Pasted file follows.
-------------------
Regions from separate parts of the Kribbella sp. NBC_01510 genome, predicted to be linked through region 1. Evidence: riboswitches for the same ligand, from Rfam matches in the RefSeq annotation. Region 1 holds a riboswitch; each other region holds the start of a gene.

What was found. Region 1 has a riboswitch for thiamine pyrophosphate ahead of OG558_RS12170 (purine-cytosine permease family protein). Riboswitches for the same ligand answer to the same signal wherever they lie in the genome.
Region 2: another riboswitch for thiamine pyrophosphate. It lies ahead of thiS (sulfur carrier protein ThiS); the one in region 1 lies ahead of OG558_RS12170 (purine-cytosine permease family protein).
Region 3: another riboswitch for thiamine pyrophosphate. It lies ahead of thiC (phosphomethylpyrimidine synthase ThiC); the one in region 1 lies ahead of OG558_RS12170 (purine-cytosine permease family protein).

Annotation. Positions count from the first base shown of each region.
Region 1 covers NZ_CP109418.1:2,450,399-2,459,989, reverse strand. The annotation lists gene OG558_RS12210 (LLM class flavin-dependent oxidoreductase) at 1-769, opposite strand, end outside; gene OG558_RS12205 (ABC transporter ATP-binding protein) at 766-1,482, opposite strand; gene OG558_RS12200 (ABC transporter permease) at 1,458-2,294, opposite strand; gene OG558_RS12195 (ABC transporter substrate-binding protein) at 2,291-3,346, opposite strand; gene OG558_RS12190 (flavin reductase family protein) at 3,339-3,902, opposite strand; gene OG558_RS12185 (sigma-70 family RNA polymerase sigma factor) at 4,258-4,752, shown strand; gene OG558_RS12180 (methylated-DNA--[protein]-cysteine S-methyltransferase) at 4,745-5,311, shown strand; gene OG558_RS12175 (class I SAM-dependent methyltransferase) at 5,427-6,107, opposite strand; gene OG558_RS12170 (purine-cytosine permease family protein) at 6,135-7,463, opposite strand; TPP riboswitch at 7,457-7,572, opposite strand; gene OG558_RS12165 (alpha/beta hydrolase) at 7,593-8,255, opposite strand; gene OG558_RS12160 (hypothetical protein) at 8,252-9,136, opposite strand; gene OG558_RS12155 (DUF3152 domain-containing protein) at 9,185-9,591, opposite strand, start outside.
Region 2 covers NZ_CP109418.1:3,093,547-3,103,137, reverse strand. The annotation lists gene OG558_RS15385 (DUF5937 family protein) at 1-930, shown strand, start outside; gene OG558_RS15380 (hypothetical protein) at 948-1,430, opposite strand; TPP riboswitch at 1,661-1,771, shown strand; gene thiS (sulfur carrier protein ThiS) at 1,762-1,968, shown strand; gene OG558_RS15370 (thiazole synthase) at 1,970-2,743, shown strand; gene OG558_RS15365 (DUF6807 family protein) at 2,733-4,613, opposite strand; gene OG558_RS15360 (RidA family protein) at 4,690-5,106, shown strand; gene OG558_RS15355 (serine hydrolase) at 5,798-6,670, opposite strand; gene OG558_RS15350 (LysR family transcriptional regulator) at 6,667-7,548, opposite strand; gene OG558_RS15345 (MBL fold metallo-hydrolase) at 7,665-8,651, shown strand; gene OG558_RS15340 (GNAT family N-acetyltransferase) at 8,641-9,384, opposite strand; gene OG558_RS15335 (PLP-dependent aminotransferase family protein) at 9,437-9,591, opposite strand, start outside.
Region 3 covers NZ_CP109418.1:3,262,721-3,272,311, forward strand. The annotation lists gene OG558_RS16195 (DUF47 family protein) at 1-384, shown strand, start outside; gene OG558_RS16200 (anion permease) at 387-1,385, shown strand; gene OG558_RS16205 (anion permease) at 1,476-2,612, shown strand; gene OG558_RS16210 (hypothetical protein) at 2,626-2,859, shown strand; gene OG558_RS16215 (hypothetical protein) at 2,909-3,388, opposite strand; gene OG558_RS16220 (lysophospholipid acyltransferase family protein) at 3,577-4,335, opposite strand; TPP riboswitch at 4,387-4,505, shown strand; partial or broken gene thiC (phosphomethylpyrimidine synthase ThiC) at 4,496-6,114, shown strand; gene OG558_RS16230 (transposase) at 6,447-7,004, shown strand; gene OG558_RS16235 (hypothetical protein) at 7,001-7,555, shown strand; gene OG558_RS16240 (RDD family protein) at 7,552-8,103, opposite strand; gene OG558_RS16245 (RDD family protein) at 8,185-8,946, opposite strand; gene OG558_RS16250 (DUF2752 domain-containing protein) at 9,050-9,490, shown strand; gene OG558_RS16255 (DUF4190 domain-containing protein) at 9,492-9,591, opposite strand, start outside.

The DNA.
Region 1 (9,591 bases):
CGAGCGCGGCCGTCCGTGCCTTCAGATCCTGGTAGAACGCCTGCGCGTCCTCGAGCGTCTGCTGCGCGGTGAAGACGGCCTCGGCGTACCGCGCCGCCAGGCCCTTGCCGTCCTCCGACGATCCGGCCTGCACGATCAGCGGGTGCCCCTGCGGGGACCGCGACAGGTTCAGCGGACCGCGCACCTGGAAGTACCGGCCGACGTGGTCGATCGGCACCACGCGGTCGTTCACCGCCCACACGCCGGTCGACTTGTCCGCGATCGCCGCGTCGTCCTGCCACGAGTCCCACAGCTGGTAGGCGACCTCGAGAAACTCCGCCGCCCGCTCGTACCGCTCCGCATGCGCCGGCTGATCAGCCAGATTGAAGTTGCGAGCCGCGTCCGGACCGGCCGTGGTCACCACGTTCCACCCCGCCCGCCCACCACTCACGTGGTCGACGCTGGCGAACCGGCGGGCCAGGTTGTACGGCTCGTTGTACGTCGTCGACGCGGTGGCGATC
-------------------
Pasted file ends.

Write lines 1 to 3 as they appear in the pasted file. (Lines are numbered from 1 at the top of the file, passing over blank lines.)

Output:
Regions from separate parts of the Kribbella sp. NBC_01510 genome, predicted to be linked through region 1. Evidence: riboswitches for the same ligand, from Rfam matches in the RefSeq annotation. Region 1 holds a riboswitch; each other region holds the start of a gene.

What was found. Region 1 has a riboswitch for thiamine pyrophosphate ahead of OG558_RS12170 (purine-cytosine permease family protein). Riboswitches for the same ligand answer to the same signal wherever they lie in the genome.
Region 2: another riboswitch for thiamine pyrophosphate. It lies ahead of thiS (sulfur carrier protein ThiS); the one in region 1 lies ahead of OG558_RS12170 (purine-cytosine permease family protein).